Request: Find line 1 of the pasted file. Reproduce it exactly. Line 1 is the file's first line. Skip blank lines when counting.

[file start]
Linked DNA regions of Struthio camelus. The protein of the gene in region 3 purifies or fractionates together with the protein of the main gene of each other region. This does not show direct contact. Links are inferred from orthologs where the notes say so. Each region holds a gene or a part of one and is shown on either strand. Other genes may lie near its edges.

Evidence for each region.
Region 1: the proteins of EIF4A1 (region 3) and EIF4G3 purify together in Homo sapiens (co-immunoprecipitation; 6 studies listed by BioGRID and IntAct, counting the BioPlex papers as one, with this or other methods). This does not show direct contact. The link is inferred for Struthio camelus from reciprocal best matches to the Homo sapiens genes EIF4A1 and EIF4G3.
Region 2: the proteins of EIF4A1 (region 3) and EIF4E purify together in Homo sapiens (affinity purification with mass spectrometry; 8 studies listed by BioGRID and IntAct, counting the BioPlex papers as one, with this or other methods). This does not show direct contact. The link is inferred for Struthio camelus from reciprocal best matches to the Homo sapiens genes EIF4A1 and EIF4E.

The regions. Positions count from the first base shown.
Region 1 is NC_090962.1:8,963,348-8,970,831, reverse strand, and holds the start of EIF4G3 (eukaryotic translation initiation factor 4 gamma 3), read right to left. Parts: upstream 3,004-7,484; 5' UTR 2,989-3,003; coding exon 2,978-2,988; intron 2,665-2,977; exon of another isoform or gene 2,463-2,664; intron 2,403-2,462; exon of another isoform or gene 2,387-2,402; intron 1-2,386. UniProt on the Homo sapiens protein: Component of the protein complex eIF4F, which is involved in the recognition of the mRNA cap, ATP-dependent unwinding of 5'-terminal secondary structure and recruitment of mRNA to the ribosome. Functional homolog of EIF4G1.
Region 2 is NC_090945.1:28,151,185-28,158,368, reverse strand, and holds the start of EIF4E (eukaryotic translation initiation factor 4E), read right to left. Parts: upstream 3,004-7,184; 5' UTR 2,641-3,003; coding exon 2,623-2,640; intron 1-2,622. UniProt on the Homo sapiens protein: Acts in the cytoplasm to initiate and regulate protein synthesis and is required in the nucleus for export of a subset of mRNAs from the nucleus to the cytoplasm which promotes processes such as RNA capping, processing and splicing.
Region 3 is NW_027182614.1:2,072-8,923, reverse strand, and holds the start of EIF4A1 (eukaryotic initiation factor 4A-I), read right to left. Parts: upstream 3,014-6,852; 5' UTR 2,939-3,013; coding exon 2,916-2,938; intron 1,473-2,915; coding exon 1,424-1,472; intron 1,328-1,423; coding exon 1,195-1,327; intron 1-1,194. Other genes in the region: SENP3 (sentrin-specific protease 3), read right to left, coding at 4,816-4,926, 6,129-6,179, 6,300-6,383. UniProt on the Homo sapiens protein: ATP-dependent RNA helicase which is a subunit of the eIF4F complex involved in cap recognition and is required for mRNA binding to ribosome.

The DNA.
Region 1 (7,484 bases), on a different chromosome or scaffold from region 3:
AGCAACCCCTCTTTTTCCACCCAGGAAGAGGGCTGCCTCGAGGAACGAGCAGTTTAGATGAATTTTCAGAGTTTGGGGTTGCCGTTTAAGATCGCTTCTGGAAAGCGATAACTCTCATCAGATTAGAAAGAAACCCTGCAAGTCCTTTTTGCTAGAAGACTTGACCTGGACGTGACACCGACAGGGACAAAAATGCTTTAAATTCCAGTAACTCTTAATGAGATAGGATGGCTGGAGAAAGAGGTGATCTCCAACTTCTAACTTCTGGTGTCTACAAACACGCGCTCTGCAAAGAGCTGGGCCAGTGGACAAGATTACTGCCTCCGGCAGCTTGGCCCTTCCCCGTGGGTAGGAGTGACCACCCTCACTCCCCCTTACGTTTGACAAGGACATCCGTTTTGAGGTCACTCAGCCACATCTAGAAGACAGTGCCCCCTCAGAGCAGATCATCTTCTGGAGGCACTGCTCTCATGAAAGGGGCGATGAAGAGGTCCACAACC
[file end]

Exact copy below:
Linked DNA regions of Struthio camelus. The protein of the gene in region 3 purifies or fractionates together with the protein of the main gene of each other region. This does not show direct contact. Links are inferred from orthologs where the notes say so. Each region holds a gene or a part of one and is shown on either strand. Other genes may lie near its edges.